Which question are you referring to? I printed out my results page as a PDF, but it did not include all the questions. I would be interested to know which question 75% of the people didn't answer correctly.
Oh... me me me, pick me!!
Peek to read:
Will have to check with Mod to be sure, but I'm guessing he's talking about the "most abundant gas in the air" question. It's the one I got wrong. And I've gotten it wrong multiple times in my life (at least 2, and I think maybe more). The reflex is to go with Oxygen because we all breathe it. The answer, however, is of course: Nitrogen.
My science knowledge is pretty weak... I don't think about or go over any such facts in my general life. However, I have a fairly good understanding of things I know, and things I don't. For this question, my normal answer would be "I don't know... let's go look it up." And a 2-second google search would give me the correct answer. Because of this always-available-encyclopedia-in-my-pocket I rarely retain facts I don't deal with on a regular basis.
But... searching google would be going against the "good-faith-idea" of the test. So I just answered as best I could at the time. And was wrong again, for the same reason again
But, just wanted to give mike something of what he asked for and see where he went with it. Since he doesn't seem to be going down the route of "better on the test = smarter person" or anything like that... I think the tests are just there as a fun kinda-related antic associated with his main point:
That some creationists exist that understand evolution theory... but just don't think it's the best explanation.
I agree to a point. Any person (creationist or not) that understands evolution theory... but doesn't think it's the best explanation either:
1. Has some additional information available to them that current scientists do not. (Doubtful, but possible... also, a Nobel Prize winning event.)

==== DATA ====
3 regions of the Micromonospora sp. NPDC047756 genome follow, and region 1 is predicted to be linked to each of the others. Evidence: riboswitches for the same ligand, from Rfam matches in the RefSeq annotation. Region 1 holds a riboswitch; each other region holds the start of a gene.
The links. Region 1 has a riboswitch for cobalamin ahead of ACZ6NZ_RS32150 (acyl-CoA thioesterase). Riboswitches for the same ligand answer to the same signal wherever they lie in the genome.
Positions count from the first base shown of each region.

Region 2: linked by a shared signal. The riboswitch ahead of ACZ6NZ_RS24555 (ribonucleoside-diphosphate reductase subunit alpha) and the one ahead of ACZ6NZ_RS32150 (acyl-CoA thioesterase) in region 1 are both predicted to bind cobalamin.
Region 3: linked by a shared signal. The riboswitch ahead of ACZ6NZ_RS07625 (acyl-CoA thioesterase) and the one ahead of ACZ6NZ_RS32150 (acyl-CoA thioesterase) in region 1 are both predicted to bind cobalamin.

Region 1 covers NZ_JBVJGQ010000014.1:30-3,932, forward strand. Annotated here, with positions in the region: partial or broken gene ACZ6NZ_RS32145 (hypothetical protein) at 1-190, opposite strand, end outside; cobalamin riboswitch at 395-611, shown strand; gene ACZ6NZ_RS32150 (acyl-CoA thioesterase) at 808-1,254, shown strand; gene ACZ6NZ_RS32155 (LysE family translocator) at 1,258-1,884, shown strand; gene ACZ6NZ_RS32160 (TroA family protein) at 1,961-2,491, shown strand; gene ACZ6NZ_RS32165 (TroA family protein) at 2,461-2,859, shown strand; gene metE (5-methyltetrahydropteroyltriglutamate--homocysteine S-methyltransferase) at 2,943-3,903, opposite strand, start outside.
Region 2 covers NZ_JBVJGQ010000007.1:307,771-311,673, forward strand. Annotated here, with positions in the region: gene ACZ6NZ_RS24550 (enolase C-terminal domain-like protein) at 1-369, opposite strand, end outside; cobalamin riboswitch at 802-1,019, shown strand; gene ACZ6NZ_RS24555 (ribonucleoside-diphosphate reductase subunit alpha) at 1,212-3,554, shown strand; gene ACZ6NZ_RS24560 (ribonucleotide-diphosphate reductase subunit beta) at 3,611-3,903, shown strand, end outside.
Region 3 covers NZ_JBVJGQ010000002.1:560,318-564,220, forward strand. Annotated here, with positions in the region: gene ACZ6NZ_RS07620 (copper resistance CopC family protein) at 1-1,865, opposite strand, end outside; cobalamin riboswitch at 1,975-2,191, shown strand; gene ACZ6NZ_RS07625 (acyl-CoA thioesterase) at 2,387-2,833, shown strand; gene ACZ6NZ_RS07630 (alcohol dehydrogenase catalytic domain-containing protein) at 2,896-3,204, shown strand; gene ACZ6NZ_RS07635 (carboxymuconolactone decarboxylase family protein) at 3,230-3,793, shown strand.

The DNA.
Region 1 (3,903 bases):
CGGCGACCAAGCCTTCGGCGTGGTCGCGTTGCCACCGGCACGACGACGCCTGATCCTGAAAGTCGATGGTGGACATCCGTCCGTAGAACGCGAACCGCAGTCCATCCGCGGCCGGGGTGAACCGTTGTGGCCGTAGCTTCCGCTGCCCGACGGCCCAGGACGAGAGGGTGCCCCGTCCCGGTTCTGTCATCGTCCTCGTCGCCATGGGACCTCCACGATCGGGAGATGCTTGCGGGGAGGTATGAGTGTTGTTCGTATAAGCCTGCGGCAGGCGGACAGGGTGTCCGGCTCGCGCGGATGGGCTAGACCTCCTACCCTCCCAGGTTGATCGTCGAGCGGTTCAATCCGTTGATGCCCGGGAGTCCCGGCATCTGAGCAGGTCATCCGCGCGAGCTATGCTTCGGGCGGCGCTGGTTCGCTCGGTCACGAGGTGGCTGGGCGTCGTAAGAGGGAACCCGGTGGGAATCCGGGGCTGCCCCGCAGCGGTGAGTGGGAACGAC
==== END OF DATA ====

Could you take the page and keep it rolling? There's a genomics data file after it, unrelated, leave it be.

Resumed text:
2. Does not understand science or how/why science works.
Of course, I don't study biology in any way. I have a general understanding of the over-arching principles... but that first test deals with a lot of specific facts. Those are simply out of my area of knowledge.
I also don't think such specific facts are necessary to have a very good understanding of how evolution generally works as a scientific theory.
But, really, if I ever wanted to know those facts... I'd look it up on google and get the answer quite quickly, I would assume
The other two... I see the same issues Mod suggested: that some of the answers, if the questions are taken strictly and literally, are easily argued to be the 'wrong' answers.
You can score 100% all the time on all these quizzes. It doesn't mean anything if you don't understand why science works - the self-correcting, study of reality using repeatable evidence as a guide. It may or may not be "100% reality" at any time, and we would never know even if it was. But it does, constantly, get closer and closer and closer and closer and closer and closer...